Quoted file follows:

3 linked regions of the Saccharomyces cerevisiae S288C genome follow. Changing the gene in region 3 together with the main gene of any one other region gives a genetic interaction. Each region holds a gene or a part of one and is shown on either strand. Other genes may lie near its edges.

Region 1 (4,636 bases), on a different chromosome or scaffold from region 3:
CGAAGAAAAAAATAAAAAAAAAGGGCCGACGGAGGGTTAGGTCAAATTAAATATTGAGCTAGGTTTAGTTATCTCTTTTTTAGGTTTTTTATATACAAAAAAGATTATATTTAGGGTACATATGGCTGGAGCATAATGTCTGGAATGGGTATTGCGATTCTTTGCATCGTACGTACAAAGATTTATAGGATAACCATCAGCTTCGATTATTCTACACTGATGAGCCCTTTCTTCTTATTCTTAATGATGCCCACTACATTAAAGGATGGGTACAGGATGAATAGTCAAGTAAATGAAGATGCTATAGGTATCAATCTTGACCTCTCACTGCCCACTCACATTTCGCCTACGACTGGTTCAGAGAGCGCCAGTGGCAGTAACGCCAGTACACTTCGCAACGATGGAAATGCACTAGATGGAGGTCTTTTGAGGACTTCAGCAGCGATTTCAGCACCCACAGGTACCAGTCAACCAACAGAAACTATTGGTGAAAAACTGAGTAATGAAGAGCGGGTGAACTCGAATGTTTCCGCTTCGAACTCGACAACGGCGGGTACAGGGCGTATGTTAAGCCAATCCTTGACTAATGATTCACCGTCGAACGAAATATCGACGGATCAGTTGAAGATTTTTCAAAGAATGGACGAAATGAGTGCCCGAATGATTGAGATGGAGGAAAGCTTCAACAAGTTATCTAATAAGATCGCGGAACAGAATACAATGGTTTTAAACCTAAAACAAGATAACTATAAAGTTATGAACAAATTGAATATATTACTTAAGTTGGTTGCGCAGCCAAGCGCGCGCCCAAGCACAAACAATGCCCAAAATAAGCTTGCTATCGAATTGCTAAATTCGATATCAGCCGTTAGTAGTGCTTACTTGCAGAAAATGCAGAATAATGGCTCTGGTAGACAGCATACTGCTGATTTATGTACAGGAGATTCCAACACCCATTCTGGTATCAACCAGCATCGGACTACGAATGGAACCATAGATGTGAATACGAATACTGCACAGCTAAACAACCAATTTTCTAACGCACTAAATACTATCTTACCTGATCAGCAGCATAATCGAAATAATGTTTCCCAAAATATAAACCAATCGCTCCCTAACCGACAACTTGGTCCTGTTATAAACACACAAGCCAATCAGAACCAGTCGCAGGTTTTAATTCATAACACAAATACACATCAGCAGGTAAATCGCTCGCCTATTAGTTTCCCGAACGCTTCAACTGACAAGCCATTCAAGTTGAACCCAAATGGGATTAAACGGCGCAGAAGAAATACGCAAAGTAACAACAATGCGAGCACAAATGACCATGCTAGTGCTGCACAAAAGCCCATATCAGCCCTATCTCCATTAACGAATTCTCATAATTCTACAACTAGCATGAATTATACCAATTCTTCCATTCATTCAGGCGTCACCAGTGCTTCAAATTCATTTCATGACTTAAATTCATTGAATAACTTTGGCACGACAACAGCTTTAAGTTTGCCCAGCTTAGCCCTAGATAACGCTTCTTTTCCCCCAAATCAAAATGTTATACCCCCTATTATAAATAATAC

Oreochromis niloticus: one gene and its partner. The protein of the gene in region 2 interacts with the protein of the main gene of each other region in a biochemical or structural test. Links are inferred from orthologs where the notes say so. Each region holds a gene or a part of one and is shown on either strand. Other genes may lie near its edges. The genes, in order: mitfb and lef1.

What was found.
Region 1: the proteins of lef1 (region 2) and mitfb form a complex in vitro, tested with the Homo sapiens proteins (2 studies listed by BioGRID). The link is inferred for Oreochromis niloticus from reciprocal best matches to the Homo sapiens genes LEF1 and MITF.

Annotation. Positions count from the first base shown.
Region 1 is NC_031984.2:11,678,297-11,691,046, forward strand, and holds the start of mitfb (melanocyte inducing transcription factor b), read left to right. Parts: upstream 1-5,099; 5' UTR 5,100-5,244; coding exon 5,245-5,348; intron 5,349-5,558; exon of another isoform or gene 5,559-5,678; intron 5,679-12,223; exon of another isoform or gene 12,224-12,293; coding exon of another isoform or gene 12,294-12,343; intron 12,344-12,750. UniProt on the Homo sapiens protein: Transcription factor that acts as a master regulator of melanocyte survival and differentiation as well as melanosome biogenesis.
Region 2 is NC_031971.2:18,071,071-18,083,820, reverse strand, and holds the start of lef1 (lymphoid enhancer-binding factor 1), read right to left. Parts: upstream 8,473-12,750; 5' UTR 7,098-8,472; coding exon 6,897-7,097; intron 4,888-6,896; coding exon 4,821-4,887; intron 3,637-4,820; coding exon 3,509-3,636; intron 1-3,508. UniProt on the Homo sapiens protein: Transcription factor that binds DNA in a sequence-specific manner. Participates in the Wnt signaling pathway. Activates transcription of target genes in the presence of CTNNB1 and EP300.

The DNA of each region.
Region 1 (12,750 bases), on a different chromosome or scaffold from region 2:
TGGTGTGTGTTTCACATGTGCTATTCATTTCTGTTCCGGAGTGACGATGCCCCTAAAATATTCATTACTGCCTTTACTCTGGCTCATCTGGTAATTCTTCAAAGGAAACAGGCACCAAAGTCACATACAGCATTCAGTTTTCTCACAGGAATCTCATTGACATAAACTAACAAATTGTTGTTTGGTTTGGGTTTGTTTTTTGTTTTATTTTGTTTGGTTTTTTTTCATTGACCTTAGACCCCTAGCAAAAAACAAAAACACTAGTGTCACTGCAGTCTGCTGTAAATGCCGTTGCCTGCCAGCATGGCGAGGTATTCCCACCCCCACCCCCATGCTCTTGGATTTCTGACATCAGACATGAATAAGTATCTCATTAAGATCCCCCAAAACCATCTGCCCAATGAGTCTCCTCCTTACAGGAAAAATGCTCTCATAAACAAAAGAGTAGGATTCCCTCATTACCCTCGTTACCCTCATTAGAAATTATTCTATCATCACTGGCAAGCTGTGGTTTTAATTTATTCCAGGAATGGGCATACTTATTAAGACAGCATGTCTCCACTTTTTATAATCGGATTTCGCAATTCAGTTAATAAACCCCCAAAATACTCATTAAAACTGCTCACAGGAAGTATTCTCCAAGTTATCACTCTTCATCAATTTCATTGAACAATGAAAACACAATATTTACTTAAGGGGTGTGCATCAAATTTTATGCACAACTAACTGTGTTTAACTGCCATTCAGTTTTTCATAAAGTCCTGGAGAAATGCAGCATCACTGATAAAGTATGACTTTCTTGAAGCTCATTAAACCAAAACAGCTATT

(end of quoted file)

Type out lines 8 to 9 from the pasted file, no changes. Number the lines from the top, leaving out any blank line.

Region 1 is NC_031984.2:11,678,297-11,691,046, forward strand, and holds the start of mitfb (melanocyte inducing transcription factor b), read left to right. Parts: upstream 1-5,099; 5' UTR 5,100-5,244; coding exon 5,245-5,348; intron 5,349-5,558; exon of another isoform or gene 5,559-5,678; intron 5,679-12,223; exon of another isoform or gene 12,224-12,293; coding exon of another isoform or gene 12,294-12,343; intron 12,344-12,750. UniProt on the Homo sapiens protein: Transcription factor that acts as a master regulator of melanocyte survival and differentiation as well as melanosome biogenesis.
Region 2 is NC_031971.2:18,071,071-18,083,820, reverse strand, and holds the start of lef1 (lymphoid enhancer-binding factor 1), read right to left. Parts: upstream 8,473-12,750; 5' UTR 7,098-8,472; coding exon 6,897-7,097; intron 4,888-6,896; coding exon 4,821-4,887; intron 3,637-4,820; coding exon 3,509-3,636; intron 1-3,508. UniProt on the Homo sapiens protein: Transcription factor that binds DNA in a sequence-specific manner. Participates in the Wnt signaling pathway. Activates transcription of target genes in the presence of CTNNB1 and EP300.